Dealing with the pandemic has brought new challenges with extended ripples that reach Inteplast.

“Containers coming from Asia or anywhere, they cost four to seven times more than pre-pandemic times,” Young says. Companies that Inteplast works with started their Christmas season buying as early as June, he says, because of the logistics nightmare. “There’s a shortage of labor, a shortage of truck drivers,” he says. There can be lines of ships waiting to unload at seaports because of this. “That brings inefficiency to the system and you see a huge hike in shipping and raw material prices,” Young explains.

Chances are the boxes from Accurate Box have been seen or purchased by many consumers in the state and beyond. The fourth-generation, family-owned company in Paterson got its start in 1944, says CEO Lisa Hirsh. Her grandfather, Henry Hirsh, founded the company as a small folding carton manufacturer. When Henry Hirsh passed away, his son Charles Hirsh took over and developed the business further and, in 1983, bought the company’s current Paterson location.

Accurate Box evolved in the late 1970s, taking on litho-laminated corrugated boxes, a specialty part of the market. “That was about the time some of the club store businesses were starting to develop. Costco, BJ’s, Sam’s Club developed and started to grow,” Hirsh says. Their growth led to a need for a high-graphic, corrugated boxes that also look like regular folding cartons. “That’s the part of our business that really started to take off, so we started to focus on that,” she says. “Now that’s 100% of what we do.”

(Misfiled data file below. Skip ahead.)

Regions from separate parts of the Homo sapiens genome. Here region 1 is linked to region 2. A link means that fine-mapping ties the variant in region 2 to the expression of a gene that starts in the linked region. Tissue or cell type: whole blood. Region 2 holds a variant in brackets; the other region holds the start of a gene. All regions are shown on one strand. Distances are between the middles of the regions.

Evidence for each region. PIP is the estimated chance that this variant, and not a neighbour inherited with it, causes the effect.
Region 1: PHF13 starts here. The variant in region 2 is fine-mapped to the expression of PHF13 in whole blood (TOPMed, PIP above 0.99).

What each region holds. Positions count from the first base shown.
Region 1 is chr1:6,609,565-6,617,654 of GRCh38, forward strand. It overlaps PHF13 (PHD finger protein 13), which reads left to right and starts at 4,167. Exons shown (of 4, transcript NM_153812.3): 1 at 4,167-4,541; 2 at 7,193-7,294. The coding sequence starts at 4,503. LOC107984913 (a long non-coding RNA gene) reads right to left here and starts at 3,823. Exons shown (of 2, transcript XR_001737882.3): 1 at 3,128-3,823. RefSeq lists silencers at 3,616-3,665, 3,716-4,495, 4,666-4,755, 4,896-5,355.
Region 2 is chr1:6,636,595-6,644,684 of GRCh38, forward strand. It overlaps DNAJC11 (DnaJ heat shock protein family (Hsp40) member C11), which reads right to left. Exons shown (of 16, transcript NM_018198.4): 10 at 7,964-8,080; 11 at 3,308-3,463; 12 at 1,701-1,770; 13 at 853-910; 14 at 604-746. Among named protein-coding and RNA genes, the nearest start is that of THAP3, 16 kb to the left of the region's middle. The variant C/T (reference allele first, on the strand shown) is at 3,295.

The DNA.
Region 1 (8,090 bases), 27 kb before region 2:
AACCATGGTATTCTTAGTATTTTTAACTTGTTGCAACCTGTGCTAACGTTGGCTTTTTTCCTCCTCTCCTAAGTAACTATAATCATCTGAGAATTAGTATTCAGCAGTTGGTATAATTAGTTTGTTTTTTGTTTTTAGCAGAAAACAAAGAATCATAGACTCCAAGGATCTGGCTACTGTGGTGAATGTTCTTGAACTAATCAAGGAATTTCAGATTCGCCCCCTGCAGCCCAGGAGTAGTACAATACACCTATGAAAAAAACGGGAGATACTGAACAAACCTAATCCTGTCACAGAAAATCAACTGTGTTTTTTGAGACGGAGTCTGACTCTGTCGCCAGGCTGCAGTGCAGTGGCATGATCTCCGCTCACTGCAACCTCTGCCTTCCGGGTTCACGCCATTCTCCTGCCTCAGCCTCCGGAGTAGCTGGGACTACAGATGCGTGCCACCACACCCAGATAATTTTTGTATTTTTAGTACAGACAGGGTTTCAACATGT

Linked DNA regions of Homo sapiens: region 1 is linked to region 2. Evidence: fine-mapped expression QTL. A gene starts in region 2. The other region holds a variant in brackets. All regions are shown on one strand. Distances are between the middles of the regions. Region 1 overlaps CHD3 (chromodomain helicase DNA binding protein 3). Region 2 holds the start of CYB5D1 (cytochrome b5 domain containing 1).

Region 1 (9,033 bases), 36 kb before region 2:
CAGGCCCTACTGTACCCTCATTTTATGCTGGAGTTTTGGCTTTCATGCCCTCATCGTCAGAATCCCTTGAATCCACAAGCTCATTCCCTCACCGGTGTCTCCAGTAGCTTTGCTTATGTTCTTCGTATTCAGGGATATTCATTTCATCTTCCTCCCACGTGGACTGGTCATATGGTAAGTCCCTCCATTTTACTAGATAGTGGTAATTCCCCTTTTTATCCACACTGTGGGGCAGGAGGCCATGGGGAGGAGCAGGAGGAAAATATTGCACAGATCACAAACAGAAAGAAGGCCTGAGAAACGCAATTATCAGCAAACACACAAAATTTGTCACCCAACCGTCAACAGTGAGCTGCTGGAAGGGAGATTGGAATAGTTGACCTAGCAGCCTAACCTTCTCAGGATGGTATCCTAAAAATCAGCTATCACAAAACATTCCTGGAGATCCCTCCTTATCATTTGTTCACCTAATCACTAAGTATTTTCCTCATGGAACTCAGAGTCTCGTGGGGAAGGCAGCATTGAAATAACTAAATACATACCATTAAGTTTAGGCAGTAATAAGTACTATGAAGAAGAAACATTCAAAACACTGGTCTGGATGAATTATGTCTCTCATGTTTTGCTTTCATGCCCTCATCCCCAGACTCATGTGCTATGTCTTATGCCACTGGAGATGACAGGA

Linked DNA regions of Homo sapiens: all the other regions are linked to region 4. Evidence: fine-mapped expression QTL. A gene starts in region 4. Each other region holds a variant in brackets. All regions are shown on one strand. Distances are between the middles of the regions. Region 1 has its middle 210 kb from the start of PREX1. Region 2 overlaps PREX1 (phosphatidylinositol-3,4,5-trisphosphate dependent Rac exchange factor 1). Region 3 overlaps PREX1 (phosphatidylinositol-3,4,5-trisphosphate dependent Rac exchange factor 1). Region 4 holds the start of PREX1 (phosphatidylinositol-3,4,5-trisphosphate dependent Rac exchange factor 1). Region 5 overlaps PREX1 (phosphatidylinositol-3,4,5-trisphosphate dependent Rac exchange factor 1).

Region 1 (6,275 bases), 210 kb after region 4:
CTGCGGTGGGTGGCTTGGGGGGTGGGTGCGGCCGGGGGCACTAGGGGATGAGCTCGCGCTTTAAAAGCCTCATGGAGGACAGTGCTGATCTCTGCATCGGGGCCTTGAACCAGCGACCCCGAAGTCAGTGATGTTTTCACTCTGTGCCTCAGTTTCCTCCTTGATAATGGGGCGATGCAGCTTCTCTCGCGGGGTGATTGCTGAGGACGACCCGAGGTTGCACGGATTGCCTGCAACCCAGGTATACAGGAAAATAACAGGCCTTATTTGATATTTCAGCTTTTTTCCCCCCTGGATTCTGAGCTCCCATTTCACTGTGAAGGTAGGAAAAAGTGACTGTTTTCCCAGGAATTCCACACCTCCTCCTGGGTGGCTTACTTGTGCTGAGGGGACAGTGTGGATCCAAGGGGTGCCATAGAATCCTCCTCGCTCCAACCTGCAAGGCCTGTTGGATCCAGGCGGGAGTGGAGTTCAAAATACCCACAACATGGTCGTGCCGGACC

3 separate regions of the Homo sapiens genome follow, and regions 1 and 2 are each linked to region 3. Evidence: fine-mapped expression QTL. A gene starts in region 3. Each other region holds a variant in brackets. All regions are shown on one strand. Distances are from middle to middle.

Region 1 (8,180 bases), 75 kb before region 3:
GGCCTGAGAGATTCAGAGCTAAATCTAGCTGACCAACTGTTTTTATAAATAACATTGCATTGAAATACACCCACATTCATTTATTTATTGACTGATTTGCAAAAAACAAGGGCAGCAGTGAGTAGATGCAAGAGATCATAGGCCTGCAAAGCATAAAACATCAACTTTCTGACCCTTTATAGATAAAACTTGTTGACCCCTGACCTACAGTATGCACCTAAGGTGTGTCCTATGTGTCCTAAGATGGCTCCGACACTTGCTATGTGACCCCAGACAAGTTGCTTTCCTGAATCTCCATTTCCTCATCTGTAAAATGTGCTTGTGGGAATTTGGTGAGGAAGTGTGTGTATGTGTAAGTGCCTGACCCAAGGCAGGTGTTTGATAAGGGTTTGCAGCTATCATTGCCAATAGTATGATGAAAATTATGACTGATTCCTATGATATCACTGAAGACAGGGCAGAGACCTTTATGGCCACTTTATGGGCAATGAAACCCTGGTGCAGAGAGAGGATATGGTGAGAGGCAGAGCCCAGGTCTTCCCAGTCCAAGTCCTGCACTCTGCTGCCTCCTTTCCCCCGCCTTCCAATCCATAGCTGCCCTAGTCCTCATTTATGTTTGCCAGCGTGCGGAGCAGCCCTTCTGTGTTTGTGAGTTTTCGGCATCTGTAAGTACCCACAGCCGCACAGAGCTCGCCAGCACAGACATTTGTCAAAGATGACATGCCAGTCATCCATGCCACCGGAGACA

About 80% of the boxes made by Accurate Box go into the club store market, with the remaining 20% going to e-commerce retail and packaging for quick-serve restaurants. Reinvesting in the business has been essential to remaining competitive, which included a major renovation of the company’s facility in Paterson. In addition to its manufacturing facility, Accurate Box uses warehouses across the country for just-in-time inventory. Hirsh says the company qualified for tax credits through the Grow New Jersey Assistance Program from the state’s Economic Development Authority, which led to a five-year project relocating half of Accurate Box’s operation to another building while renovations were underway.

Accurate Box has also reinvested in equipment, including robots, to keep its edge. “We’re a very efficient plant and we run very highspeed equipment,” Hirsh says. “When you buy a printing press that runs at 16,000 sheets an hour and it replaces a press that was 15 years old and ran at 6,000 sheets an hour, that makes a difference to the throughput.”

Accurate Box has about 320 employees, a number that doubled from the start of being accepted into the Grow New Jersey program. Hirsh says Accurate Box has positions that remain open even with increased wages, hiring bonuses, and referral bonuses.“Right now, is the worst I’ve ever seen,” Hirsh says. “I’ve never seen anything like what we’re experiencing today with the supply chain being so broken. We can’t find people to hire. We can’t get raw materials. We can’t get things off of ships. There’s a shortage of everything.”